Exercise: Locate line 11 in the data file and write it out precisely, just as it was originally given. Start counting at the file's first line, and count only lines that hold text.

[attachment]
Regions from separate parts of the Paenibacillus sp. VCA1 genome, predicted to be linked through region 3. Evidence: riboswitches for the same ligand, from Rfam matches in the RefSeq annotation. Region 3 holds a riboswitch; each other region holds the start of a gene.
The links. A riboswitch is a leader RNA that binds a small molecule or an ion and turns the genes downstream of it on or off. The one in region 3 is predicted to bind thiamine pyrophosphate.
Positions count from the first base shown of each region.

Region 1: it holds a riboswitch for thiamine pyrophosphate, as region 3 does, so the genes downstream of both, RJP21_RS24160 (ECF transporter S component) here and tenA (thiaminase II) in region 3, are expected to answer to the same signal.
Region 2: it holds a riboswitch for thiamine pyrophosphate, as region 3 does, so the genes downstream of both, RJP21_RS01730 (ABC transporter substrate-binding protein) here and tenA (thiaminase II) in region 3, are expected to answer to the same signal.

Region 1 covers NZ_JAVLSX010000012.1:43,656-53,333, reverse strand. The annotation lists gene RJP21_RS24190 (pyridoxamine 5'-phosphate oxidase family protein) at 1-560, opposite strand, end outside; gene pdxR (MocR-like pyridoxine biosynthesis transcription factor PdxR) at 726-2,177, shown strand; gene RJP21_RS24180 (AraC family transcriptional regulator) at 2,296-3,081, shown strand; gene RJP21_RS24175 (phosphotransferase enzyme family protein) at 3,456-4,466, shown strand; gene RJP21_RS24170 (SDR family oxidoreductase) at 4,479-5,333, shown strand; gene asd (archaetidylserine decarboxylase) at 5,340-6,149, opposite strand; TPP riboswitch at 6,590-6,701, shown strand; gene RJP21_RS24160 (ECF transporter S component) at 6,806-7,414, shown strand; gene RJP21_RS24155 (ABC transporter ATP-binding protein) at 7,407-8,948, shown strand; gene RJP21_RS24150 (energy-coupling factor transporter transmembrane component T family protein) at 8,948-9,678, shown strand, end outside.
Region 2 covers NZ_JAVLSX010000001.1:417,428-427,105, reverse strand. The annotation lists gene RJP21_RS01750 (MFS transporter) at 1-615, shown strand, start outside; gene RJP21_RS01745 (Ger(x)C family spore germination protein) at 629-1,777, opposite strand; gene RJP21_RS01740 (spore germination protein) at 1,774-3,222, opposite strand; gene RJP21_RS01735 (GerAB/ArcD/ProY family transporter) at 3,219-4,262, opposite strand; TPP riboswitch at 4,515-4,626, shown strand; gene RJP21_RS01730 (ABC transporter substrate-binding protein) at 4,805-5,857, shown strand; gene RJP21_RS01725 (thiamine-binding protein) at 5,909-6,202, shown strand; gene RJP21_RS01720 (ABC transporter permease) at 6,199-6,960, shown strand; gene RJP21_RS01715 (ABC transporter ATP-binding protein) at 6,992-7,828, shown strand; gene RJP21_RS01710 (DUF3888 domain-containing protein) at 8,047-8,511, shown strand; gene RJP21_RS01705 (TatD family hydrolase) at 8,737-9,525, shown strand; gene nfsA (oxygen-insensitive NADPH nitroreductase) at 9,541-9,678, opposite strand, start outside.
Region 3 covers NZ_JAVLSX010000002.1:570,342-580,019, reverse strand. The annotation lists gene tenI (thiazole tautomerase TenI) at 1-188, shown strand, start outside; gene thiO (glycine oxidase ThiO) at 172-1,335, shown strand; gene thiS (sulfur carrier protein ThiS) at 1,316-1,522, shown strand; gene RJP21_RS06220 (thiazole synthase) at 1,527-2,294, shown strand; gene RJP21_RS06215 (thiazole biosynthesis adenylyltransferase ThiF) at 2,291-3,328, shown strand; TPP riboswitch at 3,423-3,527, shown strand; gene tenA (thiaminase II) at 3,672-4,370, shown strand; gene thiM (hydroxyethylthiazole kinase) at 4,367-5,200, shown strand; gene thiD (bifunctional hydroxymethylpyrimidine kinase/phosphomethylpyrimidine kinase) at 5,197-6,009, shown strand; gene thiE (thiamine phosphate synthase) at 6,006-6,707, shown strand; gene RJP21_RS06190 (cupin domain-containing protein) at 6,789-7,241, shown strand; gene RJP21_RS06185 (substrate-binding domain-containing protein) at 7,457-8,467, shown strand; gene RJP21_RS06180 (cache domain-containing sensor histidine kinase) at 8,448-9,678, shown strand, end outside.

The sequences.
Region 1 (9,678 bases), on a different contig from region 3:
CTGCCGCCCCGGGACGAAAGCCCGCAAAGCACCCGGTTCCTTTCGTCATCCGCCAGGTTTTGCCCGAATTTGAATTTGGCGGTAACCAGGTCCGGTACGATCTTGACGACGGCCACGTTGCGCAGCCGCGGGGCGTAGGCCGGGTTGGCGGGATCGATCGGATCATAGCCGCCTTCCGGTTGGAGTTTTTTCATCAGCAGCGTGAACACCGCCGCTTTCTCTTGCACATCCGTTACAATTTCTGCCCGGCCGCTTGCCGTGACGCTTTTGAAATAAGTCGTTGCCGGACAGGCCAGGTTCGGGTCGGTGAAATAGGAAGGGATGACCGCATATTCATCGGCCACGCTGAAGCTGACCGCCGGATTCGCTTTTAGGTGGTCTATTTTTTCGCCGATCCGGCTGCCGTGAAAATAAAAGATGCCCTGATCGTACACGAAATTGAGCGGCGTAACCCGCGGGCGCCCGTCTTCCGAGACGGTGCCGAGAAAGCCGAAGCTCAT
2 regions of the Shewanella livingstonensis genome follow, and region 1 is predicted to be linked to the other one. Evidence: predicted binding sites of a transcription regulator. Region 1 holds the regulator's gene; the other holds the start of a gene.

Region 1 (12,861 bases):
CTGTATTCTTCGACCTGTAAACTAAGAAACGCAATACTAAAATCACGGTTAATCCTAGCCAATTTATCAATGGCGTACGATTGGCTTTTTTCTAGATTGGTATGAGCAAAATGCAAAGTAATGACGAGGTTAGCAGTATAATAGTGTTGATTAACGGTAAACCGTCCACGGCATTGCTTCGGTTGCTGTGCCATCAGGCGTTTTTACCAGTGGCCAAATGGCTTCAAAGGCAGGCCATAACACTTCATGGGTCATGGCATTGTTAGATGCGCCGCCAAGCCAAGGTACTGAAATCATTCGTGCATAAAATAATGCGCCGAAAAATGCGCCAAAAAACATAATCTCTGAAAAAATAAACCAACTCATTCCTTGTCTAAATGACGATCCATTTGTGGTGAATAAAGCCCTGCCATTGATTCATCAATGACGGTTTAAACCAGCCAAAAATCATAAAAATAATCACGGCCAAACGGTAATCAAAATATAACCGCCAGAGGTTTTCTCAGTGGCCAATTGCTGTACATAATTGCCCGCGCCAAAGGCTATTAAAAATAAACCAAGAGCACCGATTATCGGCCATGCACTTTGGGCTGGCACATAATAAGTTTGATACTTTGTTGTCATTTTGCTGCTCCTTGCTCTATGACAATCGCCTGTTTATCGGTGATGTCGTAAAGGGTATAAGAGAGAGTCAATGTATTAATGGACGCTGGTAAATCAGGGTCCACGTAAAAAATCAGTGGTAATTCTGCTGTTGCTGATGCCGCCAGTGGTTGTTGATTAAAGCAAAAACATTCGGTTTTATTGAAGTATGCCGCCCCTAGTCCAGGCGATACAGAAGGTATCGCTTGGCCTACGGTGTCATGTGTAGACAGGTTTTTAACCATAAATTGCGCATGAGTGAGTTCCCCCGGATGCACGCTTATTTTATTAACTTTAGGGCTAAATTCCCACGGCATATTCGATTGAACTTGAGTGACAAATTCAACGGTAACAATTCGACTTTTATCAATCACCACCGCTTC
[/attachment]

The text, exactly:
CTGCCGCCCCGGGACGAAAGCCCGCAAAGCACCCGGTTCCTTTCGTCATCCGCCAGGTTTTGCCCGAATTTGAATTTGGCGGTAACCAGGTCCGGTACGATCTTGACGACGGCCACGTTGCGCAGCCGCGGGGCGTAGGCCGGGTTGGCGGGATCGATCGGATCATAGCCGCCTTCCGGTTGGAGTTTTTTCATCAGCAGCGTGAACACCGCCGCTTTCTCTTGCACATCCGTTACAATTTCTGCCCGGCCGCTTGCCGTGACGCTTTTGAAATAAGTCGTTGCCGGACAGGCCAGGTTCGGGTCGGTGAAATAGGAAGGGATGACCGCATATTCATCGGCCACGCTGAAGCTGACCGCCGGATTCGCTTTTAGGTGGTCTATTTTTTCGCCGATCCGGCTGCCGTGAAAATAAAAGATGCCCTGATCGTACACGAAATTGAGCGGCGTAACCCGCGGGCGCCCGTCTTCCGAGACGGTGCCGAGAAAGCCGAAGCTCAT